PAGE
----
Don’t worry, I still got there on the Xtracycle, but like most days, I found it made more sense to take my time getting underway.
My morning (many mornings, in truth) went something like this: I got up. It was raining. Had my Grapenuts and coffee with the kids. Raining. Helped them get ready. Raining. Said goodbye to the kids. Still raining. Shower? Yep, still raining.
Yet 10 minutes later I was on my way to work dressed in my normal (non-bike) clothes, rain gear safely stowed in the Xtracycle Freeloader. Rain-gear optional is a a pretty usual way for me to roll (and maybe the reason I can still justify owning my hideously ugly purple/pink/black, 18 (!) year-old REI Turismo jacket/pants
I’m not saying all this to sound like a total time-challenged-douche-bag-schedule-slouching-weather-rock-star or something—though if you got soaked yesterday you might think I sound like one of those. Nah, I just want to share my two simple tools (well, three if you count the merino wool and four if you count fenders, but everyone knows that one, right?) for staying dry this winter.Here goes:
- A flexible schedule
- Weather radar
The whole reason for this overblown topic is because I was reminded of the latter (family, friends and co-workers can’t shut up about my creative use of the former) this evening when ran across a great post from a couple days ago by local UW Prof/NPR media personality/author/general weather stud, Cliff Mass.
Cliff began the post discussing Seattle’s so-far-pathetic efforts in the name of bike mobility and safety, then switched to promoting Thursday’s Traffic Justice Summit (an event I had planned to blog, attend, and make some noise at, but my week/month has kind of got away from me. BTW, if you went of have any insight, please holler in the comments).
The view from 120 Miles
Cliff finally cut into the meat of the day: tips for keeping dry on the bike (Cliff Notes version [ha! get it? "cliff!!! notes"]: use the weather radar). I’ll leave bulk of the radar advice to the professional weather professor, but I will go out on a limb and recommend King5’s doppler radar (KING! FIVE! LIVE! DOPPLER!) as a liberal-arts-major-friendly weather tool.
I find the way their animations display (I like the 120 mile view) give me a fighting chance of actually judging where the rain is going next. When using a static view or less dumbed-down animated version, I’ve more than once misjudged the actual rain direction and instead of arriving dry and happy, found myself pedaling into a major squall clad in less than appropriate attire.
Well, the problem with radar is that it doesn’t change the weather. It helps you find gaps, but doesn’t do squat if you have to be somewhere now, and now on the radar shows a green spot the size of Holland hovering over the city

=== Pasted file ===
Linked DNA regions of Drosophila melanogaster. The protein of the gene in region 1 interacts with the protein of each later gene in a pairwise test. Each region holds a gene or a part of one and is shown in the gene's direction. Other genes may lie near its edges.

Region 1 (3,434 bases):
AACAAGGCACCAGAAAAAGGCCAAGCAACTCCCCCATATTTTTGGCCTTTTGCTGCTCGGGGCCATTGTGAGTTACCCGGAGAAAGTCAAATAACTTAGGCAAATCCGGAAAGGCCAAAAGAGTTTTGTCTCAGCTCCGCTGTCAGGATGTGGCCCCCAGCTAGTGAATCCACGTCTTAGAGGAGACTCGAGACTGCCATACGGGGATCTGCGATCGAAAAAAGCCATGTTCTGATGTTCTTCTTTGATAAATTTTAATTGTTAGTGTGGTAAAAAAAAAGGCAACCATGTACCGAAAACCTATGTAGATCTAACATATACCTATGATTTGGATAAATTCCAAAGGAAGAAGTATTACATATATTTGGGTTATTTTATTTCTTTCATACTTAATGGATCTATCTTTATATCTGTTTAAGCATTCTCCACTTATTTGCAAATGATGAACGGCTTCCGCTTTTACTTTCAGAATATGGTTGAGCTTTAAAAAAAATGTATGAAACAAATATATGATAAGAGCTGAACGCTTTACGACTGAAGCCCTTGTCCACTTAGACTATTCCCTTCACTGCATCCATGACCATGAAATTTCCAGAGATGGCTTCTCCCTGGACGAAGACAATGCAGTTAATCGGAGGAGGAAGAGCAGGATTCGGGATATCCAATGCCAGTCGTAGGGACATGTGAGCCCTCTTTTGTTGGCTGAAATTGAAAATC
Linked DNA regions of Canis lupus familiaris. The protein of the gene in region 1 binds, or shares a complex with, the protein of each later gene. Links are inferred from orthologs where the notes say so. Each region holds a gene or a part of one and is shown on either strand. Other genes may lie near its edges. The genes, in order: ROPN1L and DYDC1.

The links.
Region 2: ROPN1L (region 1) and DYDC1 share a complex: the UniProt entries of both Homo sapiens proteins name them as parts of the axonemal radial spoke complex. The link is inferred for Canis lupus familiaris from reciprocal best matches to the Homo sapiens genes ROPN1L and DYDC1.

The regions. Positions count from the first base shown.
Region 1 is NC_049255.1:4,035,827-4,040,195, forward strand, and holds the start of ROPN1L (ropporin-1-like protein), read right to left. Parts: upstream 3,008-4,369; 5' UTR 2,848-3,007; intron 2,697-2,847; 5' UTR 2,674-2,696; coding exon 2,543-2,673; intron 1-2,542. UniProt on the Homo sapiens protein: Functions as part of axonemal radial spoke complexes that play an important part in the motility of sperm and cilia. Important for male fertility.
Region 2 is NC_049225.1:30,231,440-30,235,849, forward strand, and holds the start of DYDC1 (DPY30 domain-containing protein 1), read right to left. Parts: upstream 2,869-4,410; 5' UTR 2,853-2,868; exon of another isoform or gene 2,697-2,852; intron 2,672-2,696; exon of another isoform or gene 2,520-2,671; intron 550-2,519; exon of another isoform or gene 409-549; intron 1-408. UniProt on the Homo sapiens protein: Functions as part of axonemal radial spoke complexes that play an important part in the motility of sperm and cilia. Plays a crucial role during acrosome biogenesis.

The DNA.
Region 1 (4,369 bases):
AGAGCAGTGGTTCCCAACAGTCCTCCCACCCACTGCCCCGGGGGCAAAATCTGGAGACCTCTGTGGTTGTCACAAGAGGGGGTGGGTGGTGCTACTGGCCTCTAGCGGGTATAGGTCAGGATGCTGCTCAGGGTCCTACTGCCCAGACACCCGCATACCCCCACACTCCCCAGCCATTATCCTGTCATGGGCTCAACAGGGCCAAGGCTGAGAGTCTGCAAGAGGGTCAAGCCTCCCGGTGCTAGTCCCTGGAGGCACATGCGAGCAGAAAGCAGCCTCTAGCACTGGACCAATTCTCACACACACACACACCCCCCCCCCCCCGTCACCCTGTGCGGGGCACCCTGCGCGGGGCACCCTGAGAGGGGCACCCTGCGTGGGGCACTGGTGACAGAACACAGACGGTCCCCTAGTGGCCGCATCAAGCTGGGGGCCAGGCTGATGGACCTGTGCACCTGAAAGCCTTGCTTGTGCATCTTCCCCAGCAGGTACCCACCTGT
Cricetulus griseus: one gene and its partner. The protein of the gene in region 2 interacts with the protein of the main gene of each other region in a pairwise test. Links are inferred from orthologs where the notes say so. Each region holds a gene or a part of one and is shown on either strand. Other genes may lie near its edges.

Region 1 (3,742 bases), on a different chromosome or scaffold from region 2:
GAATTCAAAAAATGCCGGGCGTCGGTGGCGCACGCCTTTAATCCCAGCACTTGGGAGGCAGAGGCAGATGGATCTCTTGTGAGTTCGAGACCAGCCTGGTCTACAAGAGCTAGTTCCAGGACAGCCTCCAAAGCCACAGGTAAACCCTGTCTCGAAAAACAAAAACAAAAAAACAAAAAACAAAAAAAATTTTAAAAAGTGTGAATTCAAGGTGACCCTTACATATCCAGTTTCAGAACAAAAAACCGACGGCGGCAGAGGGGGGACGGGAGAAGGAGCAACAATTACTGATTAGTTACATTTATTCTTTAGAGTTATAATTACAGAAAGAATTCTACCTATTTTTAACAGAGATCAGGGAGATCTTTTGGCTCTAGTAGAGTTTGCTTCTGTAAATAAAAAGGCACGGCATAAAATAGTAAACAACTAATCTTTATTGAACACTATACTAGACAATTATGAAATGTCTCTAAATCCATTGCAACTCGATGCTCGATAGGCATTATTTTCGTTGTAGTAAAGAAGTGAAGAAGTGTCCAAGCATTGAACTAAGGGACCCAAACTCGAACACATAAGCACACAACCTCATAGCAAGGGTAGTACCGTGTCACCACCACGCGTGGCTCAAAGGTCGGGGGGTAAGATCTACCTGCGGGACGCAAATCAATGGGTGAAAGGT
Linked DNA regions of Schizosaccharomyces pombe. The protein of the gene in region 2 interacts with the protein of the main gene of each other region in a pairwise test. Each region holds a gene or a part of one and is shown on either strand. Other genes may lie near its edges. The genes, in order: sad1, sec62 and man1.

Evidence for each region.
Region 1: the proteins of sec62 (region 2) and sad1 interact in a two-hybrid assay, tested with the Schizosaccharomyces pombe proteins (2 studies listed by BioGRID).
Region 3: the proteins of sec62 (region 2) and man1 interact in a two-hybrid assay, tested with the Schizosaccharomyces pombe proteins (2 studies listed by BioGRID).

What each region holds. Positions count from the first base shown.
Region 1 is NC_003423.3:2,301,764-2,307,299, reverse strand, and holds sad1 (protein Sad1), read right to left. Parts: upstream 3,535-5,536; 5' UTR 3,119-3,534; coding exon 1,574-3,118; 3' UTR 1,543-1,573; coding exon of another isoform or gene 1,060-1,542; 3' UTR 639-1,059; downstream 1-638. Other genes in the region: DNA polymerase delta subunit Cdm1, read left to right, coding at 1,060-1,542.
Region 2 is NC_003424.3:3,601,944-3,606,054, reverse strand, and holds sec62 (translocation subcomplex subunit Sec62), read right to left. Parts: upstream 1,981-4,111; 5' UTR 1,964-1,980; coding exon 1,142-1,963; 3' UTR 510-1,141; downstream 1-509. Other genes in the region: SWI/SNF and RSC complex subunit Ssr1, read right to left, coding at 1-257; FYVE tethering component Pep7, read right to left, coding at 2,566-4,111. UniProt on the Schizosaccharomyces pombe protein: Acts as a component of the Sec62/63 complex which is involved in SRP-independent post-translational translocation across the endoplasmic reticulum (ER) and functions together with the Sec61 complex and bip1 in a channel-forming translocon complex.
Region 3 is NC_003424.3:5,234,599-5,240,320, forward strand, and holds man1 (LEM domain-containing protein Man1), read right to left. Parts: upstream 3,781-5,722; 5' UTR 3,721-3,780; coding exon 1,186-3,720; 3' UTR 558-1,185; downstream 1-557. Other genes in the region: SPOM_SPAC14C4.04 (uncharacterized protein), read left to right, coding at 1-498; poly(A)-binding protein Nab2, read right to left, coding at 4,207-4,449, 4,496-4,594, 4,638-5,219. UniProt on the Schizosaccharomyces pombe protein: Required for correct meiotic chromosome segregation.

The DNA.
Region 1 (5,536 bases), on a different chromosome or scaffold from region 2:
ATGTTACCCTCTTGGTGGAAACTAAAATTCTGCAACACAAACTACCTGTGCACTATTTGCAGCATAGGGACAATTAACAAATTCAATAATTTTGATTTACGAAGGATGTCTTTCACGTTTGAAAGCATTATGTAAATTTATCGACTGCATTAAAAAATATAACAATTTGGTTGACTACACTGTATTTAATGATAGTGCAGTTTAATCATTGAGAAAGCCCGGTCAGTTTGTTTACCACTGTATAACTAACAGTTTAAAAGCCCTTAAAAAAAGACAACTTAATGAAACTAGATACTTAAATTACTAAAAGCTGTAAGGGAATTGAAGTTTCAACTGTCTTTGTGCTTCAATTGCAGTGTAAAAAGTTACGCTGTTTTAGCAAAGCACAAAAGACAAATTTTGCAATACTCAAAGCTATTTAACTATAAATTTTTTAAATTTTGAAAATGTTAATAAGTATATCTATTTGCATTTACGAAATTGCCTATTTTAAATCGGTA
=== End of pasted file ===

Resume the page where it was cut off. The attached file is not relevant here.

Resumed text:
You Deserve Flex Time!
This is where the flexible schedule tool comes in. We’ve talked about this before in the context of hourly forecasts. While radar animations further refine the dodging raindrops concept, if you really want to ride all through the winter, you need to negotiate with your power structure to get you on a “flex” schedule.
Flexible. That’s the key concept to get across to the man. Use it a lot when you are discussing the idea. This isn’t about working less. It’s about working smarter. You may also want to mention the Commute Trip Reduction Law and maybe “Work Life Balance” 10 or 12 times. It probably wouldn’t hurt to mention how much you are saving them health care and absenteeism, too.
Go ahead, cajole them, drop hints around the water cooler, lie. Whatever it takes (“…I was talking to my friend Earl, and I says to him ‘Well, I was finally getting used to not carrying my shotgun to work, now that I’m riding the bike every day, but it looks like this weather means I’m gonna start driving the truck again soon. Yee-ha!'”). You may have to lay it on thick, but this is important stuff—it’s your wet (dry!) butt we’re taking about here.
A little rain never hurt me
In fact, the only time I really ever get really wet is riding home. Mainly it’s because I can’t stand hanging out in the office at night waiting for a gap in the Doppler Green when all the drivers have left the building and my family is snug at home. Getting wet then is OK because I’m doing it on my terms. I also find the knowledge that I missed a mega storm on the way in tends to shield me from some of the weather fury on these return trips.
And another little secret: I kind of like riding home in the rain—it’s the wet from the sweaty rain gear or road spray and then having to work I hate. Especially when I can take a warm shower and wear my PJs after the return commute (even I can’t get away with that at work). I like to think of the trip home as epic and civilized all in one. Like getting a massage, sauna, and soft Turkish robe on the summit of Mt. Rainier.
So, how about you? Any great wet-weather riding tips? Forecasting, visibility, and gear suggestions welcome, too (and not just because I need a new rain coat or poncho, and maybe some of those goofy Rainlegs, assuming they make’em in a giant size).